One day from the 2012 presidential election, nothing seems normal – much of the East Coast is recovering from Sandy, the New York Marathon was canceled, and somehow, Mayor Bloomberg has endorsed Obama. Unfortunately, the only thing that does seem normal is the maddeningly familiar onslaught of unfair, slanted and negative political ads.
I always wonder how on earth the ads work. Much like telemarketing, I assume that they must work since it keeps happening. Yet, a reasonably intelligent person can parse through the selectively curated “facts” in any of these ads fairly easily with a quick Google search.
For this reason, the communications world, influenced heavily by social media and citizen journalism, has taken an important and welcome shift from broadcasting messages to having real conversations with connected communities that matter.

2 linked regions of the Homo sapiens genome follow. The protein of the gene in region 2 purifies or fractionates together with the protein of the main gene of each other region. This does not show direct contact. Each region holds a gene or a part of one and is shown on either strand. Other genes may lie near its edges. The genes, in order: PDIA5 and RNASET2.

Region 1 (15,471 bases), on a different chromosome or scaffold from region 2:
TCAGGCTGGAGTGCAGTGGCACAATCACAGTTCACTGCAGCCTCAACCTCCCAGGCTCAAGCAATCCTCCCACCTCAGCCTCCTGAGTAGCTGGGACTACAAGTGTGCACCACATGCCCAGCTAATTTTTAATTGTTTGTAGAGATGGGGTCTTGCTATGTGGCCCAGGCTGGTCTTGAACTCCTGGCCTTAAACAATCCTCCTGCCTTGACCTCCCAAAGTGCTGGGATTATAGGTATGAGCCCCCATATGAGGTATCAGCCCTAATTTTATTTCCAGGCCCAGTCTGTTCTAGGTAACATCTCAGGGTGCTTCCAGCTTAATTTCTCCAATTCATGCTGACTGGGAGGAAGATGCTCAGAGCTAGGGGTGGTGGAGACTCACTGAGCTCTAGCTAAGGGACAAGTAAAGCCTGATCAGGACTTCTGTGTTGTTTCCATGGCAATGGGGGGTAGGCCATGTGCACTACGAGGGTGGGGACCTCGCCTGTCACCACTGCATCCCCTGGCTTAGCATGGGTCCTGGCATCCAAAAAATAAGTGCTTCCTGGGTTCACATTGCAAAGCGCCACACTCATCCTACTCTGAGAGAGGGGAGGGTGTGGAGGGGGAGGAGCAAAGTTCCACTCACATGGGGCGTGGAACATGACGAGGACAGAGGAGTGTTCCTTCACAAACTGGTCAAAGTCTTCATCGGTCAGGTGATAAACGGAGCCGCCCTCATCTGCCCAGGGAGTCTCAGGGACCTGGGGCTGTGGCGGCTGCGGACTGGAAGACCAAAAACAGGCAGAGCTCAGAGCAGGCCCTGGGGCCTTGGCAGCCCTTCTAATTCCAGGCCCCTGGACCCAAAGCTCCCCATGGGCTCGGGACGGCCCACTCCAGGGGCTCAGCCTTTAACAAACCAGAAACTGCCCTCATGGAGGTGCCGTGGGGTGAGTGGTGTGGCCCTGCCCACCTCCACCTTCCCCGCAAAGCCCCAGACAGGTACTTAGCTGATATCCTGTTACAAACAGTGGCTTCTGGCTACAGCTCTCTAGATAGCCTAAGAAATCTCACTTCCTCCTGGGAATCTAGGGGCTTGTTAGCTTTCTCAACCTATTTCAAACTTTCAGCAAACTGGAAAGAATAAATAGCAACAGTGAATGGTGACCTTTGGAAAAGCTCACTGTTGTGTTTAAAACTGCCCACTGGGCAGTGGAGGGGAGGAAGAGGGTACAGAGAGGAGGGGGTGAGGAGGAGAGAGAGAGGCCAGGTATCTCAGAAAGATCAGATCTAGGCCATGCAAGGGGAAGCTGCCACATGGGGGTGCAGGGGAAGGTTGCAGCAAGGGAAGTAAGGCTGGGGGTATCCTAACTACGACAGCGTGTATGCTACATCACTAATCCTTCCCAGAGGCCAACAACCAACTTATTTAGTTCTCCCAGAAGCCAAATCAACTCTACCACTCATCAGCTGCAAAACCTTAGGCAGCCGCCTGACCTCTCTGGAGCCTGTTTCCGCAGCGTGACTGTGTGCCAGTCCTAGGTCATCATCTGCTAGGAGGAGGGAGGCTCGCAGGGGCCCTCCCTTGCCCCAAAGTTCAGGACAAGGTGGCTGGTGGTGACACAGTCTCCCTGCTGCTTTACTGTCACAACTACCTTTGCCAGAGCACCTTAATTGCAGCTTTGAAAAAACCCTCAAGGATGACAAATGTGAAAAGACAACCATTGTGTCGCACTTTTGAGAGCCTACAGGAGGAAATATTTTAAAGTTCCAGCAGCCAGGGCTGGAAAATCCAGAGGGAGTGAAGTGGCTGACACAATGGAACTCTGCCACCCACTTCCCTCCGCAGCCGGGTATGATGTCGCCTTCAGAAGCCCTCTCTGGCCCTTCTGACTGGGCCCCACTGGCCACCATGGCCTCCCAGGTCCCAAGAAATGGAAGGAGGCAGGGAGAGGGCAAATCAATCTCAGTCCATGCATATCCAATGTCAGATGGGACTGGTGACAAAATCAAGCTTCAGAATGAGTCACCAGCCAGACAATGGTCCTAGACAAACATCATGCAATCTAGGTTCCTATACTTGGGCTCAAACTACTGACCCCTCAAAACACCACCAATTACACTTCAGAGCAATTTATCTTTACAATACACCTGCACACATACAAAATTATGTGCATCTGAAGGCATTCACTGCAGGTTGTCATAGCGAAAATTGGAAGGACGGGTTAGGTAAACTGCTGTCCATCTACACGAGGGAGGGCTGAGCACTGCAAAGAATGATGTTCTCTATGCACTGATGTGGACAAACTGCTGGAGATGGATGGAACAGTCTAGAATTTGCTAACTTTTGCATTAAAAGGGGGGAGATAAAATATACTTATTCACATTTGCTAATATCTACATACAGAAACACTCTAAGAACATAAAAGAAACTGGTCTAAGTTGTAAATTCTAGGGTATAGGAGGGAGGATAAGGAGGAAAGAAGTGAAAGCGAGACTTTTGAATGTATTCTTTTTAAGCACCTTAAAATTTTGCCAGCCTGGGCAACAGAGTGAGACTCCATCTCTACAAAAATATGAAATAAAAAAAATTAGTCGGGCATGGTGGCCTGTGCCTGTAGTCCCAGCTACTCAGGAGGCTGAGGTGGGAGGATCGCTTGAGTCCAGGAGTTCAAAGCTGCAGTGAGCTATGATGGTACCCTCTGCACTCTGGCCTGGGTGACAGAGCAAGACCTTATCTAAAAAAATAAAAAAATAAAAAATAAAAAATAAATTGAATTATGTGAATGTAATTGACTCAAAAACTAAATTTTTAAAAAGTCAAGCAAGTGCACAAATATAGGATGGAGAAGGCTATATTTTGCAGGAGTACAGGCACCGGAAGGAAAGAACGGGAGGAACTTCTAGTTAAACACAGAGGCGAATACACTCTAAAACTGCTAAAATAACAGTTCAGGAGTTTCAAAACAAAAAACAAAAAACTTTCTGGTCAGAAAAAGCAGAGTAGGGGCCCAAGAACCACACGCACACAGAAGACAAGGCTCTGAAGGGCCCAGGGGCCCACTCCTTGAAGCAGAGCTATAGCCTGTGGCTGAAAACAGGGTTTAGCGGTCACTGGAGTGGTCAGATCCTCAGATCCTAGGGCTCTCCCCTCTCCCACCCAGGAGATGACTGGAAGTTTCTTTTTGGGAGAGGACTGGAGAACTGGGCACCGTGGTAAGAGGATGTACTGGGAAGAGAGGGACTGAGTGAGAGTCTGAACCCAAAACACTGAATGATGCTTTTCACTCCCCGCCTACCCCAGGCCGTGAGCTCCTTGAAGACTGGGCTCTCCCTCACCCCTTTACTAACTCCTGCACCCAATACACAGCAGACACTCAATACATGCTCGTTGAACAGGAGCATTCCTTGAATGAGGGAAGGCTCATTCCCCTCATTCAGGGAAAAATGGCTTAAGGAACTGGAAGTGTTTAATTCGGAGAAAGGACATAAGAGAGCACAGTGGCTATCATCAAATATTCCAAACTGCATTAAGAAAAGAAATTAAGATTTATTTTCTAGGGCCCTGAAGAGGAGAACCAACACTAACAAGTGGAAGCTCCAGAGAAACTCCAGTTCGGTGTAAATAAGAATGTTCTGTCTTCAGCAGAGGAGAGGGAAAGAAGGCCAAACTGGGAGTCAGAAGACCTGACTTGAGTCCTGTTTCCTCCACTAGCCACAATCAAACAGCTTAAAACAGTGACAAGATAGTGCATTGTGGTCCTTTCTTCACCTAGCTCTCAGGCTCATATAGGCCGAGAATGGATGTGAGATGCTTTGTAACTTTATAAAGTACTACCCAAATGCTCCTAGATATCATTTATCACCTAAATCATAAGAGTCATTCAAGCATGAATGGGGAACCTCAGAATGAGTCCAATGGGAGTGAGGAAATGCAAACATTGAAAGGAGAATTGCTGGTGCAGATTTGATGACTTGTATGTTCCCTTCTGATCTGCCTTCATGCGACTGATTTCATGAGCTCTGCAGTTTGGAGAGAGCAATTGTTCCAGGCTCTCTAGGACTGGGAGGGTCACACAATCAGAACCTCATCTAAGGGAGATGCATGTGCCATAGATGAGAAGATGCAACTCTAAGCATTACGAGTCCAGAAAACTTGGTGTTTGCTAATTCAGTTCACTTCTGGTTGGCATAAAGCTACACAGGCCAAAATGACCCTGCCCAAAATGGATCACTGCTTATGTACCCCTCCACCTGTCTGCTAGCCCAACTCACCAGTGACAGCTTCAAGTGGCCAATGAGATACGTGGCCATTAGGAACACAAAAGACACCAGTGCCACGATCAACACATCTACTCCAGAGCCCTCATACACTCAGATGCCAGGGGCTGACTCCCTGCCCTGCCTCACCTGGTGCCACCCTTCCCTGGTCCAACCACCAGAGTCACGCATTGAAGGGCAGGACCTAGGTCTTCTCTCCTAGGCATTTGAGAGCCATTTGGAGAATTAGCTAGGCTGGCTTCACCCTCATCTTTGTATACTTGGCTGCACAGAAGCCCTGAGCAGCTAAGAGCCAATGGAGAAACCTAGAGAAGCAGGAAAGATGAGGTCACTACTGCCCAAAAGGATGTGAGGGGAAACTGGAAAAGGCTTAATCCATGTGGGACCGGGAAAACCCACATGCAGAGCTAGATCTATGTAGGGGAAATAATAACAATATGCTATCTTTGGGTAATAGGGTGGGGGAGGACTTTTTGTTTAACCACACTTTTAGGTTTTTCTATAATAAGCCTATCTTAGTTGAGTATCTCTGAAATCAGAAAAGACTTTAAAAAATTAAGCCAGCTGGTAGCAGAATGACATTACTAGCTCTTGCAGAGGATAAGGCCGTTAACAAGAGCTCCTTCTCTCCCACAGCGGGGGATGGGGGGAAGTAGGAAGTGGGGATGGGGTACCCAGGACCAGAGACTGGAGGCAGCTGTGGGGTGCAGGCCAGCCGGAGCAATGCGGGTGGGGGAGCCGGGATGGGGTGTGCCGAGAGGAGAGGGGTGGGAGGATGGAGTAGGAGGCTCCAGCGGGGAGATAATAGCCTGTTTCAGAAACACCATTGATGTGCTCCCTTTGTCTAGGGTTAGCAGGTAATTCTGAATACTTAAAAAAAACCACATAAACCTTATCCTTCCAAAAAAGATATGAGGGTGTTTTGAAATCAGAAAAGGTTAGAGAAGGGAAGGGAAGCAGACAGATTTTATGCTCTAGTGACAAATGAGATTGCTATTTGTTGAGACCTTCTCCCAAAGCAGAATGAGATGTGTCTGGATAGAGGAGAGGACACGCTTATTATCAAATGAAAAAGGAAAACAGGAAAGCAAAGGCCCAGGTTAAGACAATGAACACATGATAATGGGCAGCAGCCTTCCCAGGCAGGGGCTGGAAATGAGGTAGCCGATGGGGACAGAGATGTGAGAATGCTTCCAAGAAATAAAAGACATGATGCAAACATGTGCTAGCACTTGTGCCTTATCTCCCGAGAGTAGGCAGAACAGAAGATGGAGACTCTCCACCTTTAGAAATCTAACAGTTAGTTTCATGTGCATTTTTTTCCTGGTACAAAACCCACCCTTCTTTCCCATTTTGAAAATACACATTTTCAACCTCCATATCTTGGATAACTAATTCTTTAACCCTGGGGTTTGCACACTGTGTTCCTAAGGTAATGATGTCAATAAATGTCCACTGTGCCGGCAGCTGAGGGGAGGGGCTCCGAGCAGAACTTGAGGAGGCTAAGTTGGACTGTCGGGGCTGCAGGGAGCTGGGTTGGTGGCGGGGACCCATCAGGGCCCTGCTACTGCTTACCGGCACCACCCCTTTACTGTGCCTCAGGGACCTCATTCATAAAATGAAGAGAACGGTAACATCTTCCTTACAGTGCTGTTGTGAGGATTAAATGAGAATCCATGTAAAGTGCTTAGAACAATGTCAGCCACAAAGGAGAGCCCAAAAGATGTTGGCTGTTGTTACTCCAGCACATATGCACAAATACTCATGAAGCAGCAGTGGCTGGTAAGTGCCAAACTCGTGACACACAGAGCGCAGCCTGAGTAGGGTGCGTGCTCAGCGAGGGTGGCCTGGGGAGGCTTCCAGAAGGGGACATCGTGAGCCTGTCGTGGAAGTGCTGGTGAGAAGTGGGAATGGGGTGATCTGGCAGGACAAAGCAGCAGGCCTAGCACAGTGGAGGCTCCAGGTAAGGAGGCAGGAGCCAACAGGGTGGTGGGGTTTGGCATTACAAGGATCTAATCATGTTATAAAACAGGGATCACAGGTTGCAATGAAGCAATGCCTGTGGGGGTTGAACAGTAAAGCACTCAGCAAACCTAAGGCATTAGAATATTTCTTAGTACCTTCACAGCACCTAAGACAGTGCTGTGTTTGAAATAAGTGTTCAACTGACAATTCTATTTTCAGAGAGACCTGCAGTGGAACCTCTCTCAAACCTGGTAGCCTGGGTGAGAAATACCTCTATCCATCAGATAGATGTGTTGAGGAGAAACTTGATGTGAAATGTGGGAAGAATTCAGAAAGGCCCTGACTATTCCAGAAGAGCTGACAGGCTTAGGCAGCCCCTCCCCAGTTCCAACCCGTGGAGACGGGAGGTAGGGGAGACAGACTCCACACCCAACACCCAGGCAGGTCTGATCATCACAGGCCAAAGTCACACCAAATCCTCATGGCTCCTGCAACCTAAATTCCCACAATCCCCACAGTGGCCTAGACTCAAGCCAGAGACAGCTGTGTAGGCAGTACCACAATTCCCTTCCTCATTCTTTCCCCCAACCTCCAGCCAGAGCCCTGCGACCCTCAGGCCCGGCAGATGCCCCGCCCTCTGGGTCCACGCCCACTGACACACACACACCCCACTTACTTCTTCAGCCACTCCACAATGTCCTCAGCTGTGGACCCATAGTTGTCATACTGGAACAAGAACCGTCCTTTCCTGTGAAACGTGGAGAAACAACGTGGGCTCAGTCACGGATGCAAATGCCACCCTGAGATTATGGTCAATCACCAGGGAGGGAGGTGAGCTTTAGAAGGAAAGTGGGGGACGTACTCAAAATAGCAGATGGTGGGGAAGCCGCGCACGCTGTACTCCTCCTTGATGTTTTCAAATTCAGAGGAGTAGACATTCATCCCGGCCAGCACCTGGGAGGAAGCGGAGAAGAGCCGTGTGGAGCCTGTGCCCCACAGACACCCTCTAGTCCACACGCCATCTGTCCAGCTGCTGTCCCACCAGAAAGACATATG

As it turns out, despite the onslaught of ads, politics is also learning this lesson. Over the weekend, as I read Ryan Lizza’s piece, “The Final Push,” in The New Yorker, I found some surprising and encouraging statistics from the book “Get Out the Vote” by Donald P. Green and Alan S. Gerber who analyzed 10 campaigns between 1998 and 2007:
- Automated calls generated just one vote per 900 hundred calls
- Carpeting a geography with campaign flyers is not significantly more effective than doing nothing at all
- Mass emails are useless
What’s more, the article also cited U.C.L.A. political scientist Lynn Vavreck who said, “Most of the effect of Presidential ads decays in two to three days.”
Influencing or even attracting public opinion is a much harder job today than it was in the past. It’s one that requires an innate understanding of your audience and an authentic conversation with that audience that combines respect and openness. Canned messages blanketed onto your audience just don’t work.
I suspect that we are stuck with negative political ads for some time to come. But as public relations continues to change in ways that I am truly proud of, I can hope for a day when we all agree that the electorate is smart enough – and that the effort understand its diverse needs is worth it – to have real conversations about real issues.
Regardless of who wins tomorrow, I will happily say goodbye to the ads. They’ve served as an important reminder about the power of transparency and authenticity.